Addenbrooke’s chief: ‘We are moving past the peak of Covid-19 - but expect further surges’
We are finally “moving past the peak” of the coronavirus outbreak in the region, according to the chief executive of Cambridge University Hospitals.
Roland Sinker said this week that there was now a “stable and noticeable downward trend” in Covid-19 positive patients at Addenbrooke’s – a sign that lockdown measures and social distancing were paying off.
But he warned that the next 18 months could yet bring fresh “surges” of infections – and blueprints for a temporary facility outside the Rosie Hospital are still being developed.
Mr Sinker also indicated that despite the reduction in patients, supplies of personal protective equipment (PPE) were “tighter” than the hospitals would like and there was a particular “stress on the supplies of surgical gowns and masks”.
The NHS trust will need to be confident there is sufficient PPE before reopening six surgical theatres for elective surgery, he said.
An army of volunteers is now answering the call to make more scrubs for Cambridgeshire’s hospitals, at a time when the pandemic is taking its toll on both resources and NHS workers.
Mr Sinker said: “Speaking with staff this week, I’m noticing that many people are feeling tired after six weeks of working in ‘major incident’ mode.
“Some people are exposed to particularly challenging situations and many of us are coming to terms with the scale of what we are facing and the long-term impact that we can now see that this pandemic will have.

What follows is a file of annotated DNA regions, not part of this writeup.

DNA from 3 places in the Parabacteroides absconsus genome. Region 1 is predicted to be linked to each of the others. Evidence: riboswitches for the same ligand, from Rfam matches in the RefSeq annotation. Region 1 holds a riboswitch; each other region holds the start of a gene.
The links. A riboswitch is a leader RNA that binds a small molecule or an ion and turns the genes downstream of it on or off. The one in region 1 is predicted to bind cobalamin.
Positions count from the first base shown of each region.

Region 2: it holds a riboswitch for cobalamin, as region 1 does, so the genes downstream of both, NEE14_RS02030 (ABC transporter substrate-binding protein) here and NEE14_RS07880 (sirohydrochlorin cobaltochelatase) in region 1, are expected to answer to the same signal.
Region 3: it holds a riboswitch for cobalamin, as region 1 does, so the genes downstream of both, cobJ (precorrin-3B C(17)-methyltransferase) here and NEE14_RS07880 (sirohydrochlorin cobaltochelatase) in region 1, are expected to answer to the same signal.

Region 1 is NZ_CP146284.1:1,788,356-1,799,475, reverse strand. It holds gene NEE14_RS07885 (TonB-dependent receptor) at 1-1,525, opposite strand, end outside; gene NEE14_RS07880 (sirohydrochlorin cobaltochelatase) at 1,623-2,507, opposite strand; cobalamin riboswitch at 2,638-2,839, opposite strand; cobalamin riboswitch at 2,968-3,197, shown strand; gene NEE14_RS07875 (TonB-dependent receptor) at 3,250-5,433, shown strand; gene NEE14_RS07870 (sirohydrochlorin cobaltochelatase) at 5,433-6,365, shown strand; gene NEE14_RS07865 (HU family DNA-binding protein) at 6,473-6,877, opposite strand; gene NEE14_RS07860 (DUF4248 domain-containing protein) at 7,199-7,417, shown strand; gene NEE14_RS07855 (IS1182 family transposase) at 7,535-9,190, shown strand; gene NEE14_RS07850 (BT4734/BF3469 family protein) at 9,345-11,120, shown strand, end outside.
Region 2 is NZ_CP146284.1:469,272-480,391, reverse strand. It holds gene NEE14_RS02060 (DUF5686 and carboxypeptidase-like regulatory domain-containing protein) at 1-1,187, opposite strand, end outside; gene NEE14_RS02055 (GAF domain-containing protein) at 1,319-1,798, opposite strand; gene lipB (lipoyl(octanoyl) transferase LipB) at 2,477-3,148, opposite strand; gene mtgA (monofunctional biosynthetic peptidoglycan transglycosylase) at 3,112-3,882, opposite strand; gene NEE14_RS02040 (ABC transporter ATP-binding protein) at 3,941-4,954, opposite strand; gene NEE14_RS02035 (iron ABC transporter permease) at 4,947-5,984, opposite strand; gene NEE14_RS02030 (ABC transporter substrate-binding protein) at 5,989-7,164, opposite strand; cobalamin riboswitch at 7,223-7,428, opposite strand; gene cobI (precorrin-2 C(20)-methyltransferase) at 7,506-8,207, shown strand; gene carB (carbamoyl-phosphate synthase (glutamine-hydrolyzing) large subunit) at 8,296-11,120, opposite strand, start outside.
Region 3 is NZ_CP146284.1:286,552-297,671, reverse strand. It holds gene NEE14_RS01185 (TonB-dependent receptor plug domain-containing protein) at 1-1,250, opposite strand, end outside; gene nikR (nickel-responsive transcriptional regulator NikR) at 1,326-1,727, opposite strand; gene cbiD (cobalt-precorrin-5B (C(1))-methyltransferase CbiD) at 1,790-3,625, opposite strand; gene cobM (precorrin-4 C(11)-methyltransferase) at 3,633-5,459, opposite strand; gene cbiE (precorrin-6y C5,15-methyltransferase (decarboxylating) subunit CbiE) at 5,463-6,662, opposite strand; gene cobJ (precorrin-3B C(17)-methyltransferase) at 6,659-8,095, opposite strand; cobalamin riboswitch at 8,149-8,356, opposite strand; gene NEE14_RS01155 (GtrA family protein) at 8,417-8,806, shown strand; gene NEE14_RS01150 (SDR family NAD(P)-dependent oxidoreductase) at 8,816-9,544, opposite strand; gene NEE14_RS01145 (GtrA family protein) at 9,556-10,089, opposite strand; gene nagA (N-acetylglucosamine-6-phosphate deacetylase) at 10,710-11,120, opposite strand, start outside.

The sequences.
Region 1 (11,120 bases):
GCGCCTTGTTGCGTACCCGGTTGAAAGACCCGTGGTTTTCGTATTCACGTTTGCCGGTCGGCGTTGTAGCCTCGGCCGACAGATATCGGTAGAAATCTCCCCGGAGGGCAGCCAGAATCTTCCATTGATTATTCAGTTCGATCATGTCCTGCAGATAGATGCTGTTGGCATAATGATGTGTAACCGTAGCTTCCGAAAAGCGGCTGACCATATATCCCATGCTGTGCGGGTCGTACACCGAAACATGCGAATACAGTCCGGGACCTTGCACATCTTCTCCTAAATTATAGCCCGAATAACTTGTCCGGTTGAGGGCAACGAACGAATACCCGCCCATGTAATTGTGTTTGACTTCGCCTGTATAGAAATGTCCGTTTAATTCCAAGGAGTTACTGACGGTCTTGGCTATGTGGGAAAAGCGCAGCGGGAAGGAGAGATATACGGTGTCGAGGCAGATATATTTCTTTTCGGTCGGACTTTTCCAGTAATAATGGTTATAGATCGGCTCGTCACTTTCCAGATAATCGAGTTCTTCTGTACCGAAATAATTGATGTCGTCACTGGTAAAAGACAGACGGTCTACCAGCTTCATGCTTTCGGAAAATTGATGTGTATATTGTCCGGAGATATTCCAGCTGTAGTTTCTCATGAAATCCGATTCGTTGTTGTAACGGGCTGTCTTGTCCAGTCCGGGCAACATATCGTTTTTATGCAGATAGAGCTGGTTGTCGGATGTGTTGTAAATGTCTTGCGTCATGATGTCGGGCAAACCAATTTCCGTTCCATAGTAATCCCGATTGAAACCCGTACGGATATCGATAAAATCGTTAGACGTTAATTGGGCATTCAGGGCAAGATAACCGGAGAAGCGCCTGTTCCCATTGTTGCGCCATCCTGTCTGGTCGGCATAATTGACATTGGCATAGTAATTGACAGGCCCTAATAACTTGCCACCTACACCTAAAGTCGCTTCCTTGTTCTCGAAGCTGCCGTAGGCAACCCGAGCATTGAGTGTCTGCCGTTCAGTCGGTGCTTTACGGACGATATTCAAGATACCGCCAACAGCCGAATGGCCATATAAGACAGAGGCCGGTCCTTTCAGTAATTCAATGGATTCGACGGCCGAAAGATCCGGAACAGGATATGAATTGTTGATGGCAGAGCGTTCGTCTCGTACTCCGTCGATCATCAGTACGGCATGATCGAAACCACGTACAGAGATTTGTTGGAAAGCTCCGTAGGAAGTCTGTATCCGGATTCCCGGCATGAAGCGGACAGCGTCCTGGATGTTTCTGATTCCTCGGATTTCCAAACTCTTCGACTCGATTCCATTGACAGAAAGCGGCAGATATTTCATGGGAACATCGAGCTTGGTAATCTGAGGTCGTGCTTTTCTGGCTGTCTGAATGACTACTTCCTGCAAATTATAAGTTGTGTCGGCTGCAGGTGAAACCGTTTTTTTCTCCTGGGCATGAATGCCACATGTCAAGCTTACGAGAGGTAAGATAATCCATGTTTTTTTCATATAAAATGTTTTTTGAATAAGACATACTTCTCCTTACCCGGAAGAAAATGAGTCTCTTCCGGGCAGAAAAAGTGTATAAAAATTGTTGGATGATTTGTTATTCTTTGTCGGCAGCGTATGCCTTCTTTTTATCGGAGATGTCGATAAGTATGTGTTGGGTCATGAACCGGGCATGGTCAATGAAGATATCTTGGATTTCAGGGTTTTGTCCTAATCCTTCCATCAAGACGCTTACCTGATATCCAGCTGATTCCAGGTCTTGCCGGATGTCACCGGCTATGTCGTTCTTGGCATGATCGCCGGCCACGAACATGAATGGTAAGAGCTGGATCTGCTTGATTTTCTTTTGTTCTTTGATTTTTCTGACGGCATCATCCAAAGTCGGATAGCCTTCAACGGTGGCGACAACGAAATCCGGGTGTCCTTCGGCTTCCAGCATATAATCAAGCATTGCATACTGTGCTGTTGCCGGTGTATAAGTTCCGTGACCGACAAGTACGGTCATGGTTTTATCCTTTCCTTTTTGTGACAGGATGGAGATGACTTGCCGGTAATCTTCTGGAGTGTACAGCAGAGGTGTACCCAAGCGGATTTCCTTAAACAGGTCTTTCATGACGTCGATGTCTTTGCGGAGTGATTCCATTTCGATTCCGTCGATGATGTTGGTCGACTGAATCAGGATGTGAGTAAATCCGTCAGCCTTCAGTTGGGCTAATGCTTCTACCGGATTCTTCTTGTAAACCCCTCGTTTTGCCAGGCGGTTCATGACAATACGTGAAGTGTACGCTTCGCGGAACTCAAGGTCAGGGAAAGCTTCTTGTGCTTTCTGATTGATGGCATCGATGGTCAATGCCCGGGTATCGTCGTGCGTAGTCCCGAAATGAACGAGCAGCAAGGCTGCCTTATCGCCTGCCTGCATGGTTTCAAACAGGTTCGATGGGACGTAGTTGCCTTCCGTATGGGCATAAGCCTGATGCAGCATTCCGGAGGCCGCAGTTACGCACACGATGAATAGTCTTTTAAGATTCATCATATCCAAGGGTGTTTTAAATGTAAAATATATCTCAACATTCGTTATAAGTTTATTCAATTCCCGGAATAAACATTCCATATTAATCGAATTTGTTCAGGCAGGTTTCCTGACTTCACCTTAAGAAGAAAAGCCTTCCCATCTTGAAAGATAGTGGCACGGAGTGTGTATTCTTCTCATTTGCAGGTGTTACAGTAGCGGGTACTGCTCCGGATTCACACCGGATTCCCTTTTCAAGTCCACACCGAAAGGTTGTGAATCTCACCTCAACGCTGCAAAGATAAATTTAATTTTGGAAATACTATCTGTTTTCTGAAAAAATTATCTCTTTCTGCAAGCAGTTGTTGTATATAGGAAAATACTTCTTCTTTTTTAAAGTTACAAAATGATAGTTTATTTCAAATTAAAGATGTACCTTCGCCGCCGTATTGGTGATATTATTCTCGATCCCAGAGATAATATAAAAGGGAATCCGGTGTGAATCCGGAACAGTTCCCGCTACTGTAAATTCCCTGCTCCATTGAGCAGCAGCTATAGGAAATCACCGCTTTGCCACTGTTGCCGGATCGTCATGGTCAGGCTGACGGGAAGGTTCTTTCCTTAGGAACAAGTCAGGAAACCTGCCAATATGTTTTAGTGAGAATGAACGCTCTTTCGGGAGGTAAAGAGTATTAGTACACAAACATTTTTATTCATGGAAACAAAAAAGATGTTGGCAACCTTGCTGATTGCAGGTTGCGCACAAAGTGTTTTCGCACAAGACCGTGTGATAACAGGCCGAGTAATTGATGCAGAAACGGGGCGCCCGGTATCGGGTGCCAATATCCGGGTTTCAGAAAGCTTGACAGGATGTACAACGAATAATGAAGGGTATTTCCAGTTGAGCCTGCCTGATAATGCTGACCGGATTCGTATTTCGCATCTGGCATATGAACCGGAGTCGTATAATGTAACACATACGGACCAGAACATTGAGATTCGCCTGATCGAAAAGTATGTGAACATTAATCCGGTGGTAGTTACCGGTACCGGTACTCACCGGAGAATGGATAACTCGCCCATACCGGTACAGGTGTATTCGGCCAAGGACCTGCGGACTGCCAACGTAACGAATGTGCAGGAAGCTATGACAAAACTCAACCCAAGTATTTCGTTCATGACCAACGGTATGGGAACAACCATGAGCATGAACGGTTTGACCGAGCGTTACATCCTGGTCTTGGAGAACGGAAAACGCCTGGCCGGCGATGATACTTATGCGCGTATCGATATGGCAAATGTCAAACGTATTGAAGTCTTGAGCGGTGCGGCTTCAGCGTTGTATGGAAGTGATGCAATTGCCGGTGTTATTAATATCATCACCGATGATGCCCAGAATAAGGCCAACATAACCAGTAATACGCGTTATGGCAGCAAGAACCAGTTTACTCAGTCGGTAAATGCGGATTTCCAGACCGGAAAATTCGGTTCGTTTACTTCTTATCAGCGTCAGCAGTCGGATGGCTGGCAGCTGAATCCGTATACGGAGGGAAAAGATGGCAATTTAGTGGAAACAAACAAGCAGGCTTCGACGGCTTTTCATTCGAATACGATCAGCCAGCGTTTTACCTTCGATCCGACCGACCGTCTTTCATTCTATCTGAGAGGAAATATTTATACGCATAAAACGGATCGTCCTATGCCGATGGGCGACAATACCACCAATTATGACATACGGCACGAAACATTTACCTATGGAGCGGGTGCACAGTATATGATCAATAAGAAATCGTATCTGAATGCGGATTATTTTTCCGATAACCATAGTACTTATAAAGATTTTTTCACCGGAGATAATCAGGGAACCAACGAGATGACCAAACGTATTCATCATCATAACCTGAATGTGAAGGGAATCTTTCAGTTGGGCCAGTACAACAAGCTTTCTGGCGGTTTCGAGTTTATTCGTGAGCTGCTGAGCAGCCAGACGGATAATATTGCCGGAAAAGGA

“We are starting to see a clear trend that shows us we are moving past the peak of the number of Covid-19 positive patients we are treating in our hospitals.
“The numbers are not reducing rapidly but there is now a stable and noticeable downward trend.
“We planned for a reasonable worst case scenario of 465 beds for Covid-19 positive patients with 130 of them requiring critical care. What we’ve seen at the peak has been 140 patients with just over 40 requiring critical care.”
Mr Sinker said the number of patients with Covid-19 being admitted to Addenbrooke’s has halved from about 10 per day to five.
“This is significantly better than we planned for, however what we can’t know yet is what the next 18 months might bring in terms of further surges in demand,” he said.
“The downward trend in Covid-19 patients is good news. It is a sign that the difficult social distancing and lockdown measures we are all living with have worked and we can expect that at least some aspects of our previous lives will be resumed in the coming weeks.”
But he added: “Unfortunately, while we see patient numbers reducing, we are also in a situation where the availability of PPE that we receive through our supply chain is tighter than we would like it to be.
“This is not in all areas, but there is stress on the supplies of surgical gowns and masks which we are working incredibly hard to escalate regionally and nationally with the aim of finding a sustainable resolution to this difficult situation.”
The hospital was also examining national advice on the reuse of PPE and alternatives to standard items.
But he stressed: “We do not expect members of staff to enter clinical areas or treat patients unless they feel confident that they have the correct safety equipment. What is vitally important at this time is that the correct PPE is used for every patient.”
Cambridge University Hospitals, which operates Addenbrooke’s and the Rosie, has recorded 84 deaths from Covid-19 to date.